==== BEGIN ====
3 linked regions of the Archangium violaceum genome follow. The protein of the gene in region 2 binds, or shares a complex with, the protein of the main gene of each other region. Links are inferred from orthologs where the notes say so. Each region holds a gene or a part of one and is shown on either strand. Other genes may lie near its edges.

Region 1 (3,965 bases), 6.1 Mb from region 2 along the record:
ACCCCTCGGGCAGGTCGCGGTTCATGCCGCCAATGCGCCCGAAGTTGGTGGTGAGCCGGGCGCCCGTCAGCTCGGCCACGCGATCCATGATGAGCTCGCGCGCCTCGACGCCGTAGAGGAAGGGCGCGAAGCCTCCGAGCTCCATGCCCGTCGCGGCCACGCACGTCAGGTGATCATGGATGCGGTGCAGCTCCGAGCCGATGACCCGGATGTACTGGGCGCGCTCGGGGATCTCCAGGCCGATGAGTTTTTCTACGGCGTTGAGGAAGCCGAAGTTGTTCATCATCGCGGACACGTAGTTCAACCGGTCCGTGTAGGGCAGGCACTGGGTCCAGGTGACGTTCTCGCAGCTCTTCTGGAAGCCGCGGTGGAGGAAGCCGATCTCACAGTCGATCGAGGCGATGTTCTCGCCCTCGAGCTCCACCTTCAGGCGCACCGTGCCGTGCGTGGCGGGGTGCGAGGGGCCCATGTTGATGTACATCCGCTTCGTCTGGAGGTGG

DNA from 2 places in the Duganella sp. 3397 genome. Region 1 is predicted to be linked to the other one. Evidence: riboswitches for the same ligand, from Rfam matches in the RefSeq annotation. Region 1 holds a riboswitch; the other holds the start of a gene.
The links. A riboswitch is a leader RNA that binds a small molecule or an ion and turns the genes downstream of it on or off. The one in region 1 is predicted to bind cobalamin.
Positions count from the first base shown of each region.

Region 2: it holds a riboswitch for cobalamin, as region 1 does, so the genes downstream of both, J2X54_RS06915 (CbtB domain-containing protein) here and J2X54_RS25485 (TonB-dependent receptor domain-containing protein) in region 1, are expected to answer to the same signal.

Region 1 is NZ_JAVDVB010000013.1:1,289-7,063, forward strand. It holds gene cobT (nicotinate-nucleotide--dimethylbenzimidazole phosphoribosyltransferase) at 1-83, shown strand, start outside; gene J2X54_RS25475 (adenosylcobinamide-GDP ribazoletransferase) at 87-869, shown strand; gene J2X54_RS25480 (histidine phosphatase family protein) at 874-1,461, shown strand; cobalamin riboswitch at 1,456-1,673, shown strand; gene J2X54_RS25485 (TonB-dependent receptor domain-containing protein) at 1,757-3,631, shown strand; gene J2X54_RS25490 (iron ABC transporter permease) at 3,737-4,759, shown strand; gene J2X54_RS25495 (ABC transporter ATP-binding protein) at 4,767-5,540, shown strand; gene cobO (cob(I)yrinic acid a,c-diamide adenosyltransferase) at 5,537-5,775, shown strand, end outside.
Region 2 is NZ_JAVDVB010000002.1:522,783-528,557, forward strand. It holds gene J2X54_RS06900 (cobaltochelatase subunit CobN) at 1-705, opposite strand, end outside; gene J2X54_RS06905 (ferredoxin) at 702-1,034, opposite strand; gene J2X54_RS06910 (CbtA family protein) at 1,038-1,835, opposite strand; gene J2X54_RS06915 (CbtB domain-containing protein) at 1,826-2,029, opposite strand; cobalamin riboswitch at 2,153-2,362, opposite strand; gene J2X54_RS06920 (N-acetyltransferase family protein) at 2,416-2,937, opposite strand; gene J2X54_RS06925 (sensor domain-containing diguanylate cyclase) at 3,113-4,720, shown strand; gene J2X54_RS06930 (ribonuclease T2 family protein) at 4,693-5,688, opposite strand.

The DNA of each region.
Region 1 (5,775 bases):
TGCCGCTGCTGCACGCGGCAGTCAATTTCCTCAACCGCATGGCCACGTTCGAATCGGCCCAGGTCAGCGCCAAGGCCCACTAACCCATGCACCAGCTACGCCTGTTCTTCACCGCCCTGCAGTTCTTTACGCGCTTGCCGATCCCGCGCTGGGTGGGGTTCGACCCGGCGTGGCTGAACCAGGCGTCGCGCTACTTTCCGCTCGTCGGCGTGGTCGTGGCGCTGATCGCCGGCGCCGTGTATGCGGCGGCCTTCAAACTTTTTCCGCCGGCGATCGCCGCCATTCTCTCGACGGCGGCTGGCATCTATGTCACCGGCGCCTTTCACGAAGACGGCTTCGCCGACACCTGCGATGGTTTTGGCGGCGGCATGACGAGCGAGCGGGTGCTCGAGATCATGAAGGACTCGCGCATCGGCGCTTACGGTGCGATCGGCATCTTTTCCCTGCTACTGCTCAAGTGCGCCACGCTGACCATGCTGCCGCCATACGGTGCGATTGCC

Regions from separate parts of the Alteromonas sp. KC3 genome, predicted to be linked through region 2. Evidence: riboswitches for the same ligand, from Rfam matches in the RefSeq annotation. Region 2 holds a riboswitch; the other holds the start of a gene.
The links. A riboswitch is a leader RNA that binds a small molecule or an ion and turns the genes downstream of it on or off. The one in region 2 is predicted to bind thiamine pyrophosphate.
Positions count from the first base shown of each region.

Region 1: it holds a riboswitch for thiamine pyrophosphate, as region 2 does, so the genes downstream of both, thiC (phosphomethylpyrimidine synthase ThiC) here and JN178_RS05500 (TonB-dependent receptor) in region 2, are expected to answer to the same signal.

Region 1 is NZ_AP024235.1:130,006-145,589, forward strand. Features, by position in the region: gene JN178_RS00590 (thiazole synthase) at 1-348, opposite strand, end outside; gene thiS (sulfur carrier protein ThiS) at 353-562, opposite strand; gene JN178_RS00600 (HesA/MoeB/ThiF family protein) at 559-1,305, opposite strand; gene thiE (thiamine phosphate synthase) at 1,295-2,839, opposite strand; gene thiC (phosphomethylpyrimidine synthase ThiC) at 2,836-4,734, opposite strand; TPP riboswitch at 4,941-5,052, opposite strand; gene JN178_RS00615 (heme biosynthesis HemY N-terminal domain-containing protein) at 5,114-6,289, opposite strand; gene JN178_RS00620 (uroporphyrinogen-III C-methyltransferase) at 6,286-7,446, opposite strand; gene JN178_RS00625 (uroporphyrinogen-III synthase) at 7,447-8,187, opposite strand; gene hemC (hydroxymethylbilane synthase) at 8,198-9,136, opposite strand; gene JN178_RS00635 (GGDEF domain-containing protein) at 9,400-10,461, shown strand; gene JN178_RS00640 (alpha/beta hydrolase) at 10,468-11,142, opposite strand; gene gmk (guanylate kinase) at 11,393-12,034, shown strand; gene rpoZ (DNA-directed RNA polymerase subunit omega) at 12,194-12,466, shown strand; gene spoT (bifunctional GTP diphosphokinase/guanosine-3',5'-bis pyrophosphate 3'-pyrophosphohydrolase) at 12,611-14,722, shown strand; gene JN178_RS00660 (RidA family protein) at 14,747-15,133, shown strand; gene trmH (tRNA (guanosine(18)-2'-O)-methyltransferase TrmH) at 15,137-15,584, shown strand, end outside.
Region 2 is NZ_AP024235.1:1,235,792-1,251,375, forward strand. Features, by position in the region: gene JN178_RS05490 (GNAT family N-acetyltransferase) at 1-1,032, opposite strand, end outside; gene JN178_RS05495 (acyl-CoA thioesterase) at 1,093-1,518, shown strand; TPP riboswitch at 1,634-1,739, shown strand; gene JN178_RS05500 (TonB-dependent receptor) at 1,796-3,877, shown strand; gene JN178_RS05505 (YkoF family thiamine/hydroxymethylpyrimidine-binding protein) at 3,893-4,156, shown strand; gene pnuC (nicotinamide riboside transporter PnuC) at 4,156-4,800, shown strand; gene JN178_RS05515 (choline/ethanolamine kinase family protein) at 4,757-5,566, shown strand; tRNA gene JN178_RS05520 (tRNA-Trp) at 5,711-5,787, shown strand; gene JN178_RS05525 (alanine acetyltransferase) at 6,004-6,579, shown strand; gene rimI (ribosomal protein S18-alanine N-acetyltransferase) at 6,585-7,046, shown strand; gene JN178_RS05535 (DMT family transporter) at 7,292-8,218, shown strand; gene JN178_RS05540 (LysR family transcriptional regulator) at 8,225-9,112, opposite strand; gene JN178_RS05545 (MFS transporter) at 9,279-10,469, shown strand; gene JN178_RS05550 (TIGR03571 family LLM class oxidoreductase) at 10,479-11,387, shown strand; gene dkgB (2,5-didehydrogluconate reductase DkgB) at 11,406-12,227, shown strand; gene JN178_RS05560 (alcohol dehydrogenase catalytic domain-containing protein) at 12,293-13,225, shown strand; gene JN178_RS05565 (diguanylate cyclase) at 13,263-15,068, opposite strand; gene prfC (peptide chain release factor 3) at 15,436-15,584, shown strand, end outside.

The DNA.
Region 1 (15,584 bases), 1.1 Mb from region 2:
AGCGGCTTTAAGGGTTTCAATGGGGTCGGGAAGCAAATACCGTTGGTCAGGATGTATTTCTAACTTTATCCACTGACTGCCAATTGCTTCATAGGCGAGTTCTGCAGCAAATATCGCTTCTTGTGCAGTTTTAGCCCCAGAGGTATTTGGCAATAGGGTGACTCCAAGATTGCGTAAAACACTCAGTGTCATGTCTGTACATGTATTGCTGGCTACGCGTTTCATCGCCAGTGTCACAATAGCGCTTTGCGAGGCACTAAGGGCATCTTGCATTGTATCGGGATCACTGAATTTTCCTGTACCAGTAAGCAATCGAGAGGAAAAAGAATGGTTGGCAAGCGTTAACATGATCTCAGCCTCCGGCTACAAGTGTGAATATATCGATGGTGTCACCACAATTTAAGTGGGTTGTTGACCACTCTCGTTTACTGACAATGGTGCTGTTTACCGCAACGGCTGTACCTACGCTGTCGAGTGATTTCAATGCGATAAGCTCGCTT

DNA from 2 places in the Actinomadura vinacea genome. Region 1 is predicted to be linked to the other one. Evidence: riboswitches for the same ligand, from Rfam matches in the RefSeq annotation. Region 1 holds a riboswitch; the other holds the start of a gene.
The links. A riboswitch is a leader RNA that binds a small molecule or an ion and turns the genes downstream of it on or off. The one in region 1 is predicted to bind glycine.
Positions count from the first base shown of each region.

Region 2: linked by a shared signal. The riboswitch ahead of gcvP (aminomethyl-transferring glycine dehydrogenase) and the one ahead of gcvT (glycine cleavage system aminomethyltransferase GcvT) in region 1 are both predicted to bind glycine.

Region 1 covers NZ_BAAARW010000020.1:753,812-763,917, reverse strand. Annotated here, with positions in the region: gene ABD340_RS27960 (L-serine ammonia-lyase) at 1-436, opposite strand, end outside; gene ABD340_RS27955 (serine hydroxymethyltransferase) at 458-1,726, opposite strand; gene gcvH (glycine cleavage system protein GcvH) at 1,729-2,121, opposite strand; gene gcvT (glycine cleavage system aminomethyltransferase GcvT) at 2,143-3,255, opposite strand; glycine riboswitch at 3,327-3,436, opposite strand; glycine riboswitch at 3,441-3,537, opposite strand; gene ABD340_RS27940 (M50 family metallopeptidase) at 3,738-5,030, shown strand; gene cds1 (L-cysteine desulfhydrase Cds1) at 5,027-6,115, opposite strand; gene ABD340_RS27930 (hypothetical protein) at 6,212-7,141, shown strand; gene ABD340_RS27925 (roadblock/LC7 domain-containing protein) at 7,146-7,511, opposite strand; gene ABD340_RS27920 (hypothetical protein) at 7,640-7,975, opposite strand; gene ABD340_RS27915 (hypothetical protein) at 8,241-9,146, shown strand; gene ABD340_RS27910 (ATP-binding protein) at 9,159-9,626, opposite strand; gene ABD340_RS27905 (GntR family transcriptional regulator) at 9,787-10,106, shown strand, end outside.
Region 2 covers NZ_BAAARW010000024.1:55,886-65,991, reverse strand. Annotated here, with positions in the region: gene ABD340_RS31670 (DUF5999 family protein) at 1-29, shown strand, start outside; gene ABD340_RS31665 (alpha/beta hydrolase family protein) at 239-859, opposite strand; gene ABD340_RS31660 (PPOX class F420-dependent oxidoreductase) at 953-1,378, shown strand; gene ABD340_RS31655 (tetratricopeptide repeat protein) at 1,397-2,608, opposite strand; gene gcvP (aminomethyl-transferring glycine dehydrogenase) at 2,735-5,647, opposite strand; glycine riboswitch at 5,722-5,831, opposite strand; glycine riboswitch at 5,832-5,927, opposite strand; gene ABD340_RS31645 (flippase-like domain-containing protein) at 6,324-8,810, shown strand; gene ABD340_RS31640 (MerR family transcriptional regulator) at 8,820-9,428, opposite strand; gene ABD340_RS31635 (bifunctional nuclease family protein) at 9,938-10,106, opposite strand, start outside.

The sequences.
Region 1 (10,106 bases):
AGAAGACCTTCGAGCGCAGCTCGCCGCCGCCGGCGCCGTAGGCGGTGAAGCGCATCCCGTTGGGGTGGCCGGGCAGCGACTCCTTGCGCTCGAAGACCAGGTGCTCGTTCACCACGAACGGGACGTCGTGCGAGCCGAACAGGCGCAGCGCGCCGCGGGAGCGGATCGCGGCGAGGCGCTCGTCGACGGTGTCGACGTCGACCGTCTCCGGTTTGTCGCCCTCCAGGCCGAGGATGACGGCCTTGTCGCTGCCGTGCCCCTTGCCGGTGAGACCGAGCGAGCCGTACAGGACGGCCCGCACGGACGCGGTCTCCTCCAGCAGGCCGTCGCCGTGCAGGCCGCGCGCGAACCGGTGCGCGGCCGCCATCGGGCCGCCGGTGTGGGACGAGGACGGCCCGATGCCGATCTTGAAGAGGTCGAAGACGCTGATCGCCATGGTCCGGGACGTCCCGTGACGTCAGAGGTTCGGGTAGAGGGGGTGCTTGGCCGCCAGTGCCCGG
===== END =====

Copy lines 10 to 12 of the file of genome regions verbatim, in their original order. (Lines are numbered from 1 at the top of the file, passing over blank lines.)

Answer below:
The DNA of each region.
Region 1 (5,775 bases):
TGCCGCTGCTGCACGCGGCAGTCAATTTCCTCAACCGCATGGCCACGTTCGAATCGGCCCAGGTCAGCGCCAAGGCCCACTAACCCATGCACCAGCTACGCCTGTTCTTCACCGCCCTGCAGTTCTTTACGCGCTTGCCGATCCCGCGCTGGGTGGGGTTCGACCCGGCGTGGCTGAACCAGGCGTCGCGCTACTTTCCGCTCGTCGGCGTGGTCGTGGCGCTGATCGCCGGCGCCGTGTATGCGGCGGCCTTCAAACTTTTTCCGCCGGCGATCGCCGCCATTCTCTCGACGGCGGCTGGCATCTATGTCACCGGCGCCTTTCACGAAGACGGCTTCGCCGACACCTGCGATGGTTTTGGCGGCGGCATGACGAGCGAGCGGGTGCTCGAGATCATGAAGGACTCGCGCATCGGCGCTTACGGTGCGATCGGCATCTTTTCCCTGCTACTGCTCAAGTGCGCCACGCTGACCATGCTGCCGCCATACGGTGCGATTGCC